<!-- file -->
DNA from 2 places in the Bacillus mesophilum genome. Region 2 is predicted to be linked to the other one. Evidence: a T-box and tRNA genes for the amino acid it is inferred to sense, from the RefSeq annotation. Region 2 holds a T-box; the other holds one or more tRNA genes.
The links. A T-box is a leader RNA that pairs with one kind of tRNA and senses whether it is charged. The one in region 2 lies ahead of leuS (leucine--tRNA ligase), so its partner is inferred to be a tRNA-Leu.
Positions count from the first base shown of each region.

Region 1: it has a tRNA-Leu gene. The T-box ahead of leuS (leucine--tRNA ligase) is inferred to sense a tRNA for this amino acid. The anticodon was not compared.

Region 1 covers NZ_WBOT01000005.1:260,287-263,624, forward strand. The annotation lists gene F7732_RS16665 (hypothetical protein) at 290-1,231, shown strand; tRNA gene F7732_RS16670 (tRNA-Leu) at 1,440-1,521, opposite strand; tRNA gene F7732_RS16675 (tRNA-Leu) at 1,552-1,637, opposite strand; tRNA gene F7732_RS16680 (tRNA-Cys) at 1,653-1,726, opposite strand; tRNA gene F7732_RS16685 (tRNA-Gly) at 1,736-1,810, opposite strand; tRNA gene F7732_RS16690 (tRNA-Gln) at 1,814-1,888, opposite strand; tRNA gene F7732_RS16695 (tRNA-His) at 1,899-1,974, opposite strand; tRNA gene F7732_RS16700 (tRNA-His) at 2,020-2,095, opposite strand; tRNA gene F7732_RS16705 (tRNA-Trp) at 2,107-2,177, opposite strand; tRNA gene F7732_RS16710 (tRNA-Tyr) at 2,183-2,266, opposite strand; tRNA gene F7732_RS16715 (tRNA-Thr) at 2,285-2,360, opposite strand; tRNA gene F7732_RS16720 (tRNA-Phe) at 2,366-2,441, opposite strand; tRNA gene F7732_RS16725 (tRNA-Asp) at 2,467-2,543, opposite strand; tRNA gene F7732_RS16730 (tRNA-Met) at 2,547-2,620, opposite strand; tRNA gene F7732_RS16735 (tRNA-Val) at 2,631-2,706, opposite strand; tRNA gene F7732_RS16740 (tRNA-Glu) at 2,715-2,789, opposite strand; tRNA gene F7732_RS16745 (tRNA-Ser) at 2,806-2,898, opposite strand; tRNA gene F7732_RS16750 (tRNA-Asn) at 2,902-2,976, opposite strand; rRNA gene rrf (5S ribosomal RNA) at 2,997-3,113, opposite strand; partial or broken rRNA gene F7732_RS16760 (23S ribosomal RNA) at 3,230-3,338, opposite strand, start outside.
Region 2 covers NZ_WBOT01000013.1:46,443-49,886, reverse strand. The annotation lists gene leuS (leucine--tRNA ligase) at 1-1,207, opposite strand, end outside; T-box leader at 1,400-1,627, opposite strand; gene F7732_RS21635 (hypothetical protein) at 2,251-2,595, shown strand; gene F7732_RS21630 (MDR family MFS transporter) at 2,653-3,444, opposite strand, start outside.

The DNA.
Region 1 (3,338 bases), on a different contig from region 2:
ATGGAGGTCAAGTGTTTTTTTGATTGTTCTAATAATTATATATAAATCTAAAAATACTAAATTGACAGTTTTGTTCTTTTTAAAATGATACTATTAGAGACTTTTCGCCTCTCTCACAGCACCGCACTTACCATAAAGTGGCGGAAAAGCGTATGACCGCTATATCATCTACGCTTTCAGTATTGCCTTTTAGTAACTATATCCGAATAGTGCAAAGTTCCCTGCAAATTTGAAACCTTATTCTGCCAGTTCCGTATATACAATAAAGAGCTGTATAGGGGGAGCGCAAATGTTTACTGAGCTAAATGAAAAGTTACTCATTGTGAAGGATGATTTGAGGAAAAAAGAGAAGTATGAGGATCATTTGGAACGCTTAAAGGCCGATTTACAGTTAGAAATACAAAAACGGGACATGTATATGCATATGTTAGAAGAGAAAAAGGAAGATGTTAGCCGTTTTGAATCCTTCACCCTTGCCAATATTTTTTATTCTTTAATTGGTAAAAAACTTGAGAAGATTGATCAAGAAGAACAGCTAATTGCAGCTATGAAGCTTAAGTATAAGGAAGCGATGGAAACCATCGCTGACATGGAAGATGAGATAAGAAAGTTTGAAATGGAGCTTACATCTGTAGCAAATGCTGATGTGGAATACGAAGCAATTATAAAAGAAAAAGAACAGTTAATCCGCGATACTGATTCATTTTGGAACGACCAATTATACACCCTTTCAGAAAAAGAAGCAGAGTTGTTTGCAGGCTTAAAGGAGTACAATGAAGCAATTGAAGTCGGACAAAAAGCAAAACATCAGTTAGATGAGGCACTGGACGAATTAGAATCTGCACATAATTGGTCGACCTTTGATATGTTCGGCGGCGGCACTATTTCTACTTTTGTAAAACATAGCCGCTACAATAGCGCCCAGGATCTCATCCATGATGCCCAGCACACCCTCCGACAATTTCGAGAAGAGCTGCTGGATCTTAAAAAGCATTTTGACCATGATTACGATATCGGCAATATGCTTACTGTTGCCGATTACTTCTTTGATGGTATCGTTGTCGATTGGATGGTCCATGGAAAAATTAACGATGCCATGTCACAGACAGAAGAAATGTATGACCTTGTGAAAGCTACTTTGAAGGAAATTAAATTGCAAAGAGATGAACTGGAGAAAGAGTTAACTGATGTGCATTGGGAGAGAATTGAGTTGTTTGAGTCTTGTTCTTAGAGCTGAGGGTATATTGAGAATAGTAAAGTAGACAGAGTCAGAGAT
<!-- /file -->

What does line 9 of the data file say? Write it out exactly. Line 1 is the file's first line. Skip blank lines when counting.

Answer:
ATGGAGGTCAAGTGTTTTTTTGATTGTTCTAATAATTATATATAAATCTAAAAATACTAAATTGACAGTTTTGTTCTTTTTAAAATGATACTATTAGAGACTTTTCGCCTCTCTCACAGCACCGCACTTACCATAAAGTGGCGGAAAAGCGTATGACCGCTATATCATCTACGCTTTCAGTATTGCCTTTTAGTAACTATATCCGAATAGTGCAAAGTTCCCTGCAAATTTGAAACCTTATTCTGCCAGTTCCGTATATACAATAAAGAGCTGTATAGGGGGAGCGCAAATGTTTACTGAGCTAAATGAAAAGTTACTCATTGTGAAGGATGATTTGAGGAAAAAAGAGAAGTATGAGGATCATTTGGAACGCTTAAAGGCCGATTTACAGTTAGAAATACAAAAACGGGACATGTATATGCATATGTTAGAAGAGAAAAAGGAAGATGTTAGCCGTTTTGAATCCTTCACCCTTGCCAATATTTTTTATTCTTTAATTGGTAAAAAACTTGAGAAGATTGATCAAGAAGAACAGCTAATTGCAGCTATGAAGCTTAAGTATAAGGAAGCGATGGAAACCATCGCTGACATGGAAGATGAGATAAGAAAGTTTGAAATGGAGCTTACATCTGTAGCAAATGCTGATGTGGAATACGAAGCAATTATAAAAGAAAAAGAACAGTTAATCCGCGATACTGATTCATTTTGGAACGACCAATTATACACCCTTTCAGAAAAAGAAGCAGAGTTGTTTGCAGGCTTAAAGGAGTACAATGAAGCAATTGAAGTCGGACAAAAAGCAAAACATCAGTTAGATGAGGCACTGGACGAATTAGAATCTGCACATAATTGGTCGACCTTTGATATGTTCGGCGGCGGCACTATTTCTACTTTTGTAAAACATAGCCGCTACAATAGCGCCCAGGATCTCATCCATGATGCCCAGCACACCCTCCGACAATTTCGAGAAGAGCTGCTGGATCTTAAAAAGCATTTTGACCATGATTACGATATCGGCAATATGCTTACTGTTGCCGATTACTTCTTTGATGGTATCGTTGTCGATTGGATGGTCCATGGAAAAATTAACGATGCCATGTCACAGACAGAAGAAATGTATGACCTTGTGAAAGCTACTTTGAAGGAAATTAAATTGCAAAGAGATGAACTGGAGAAAGAGTTAACTGATGTGCATTGGGAGAGAATTGAGTTGTTTGAGTCTTGTTCTTAGAGCTGAGGGTATATTGAGAATAGTAAAGTAGACAGAGTCAGAGAT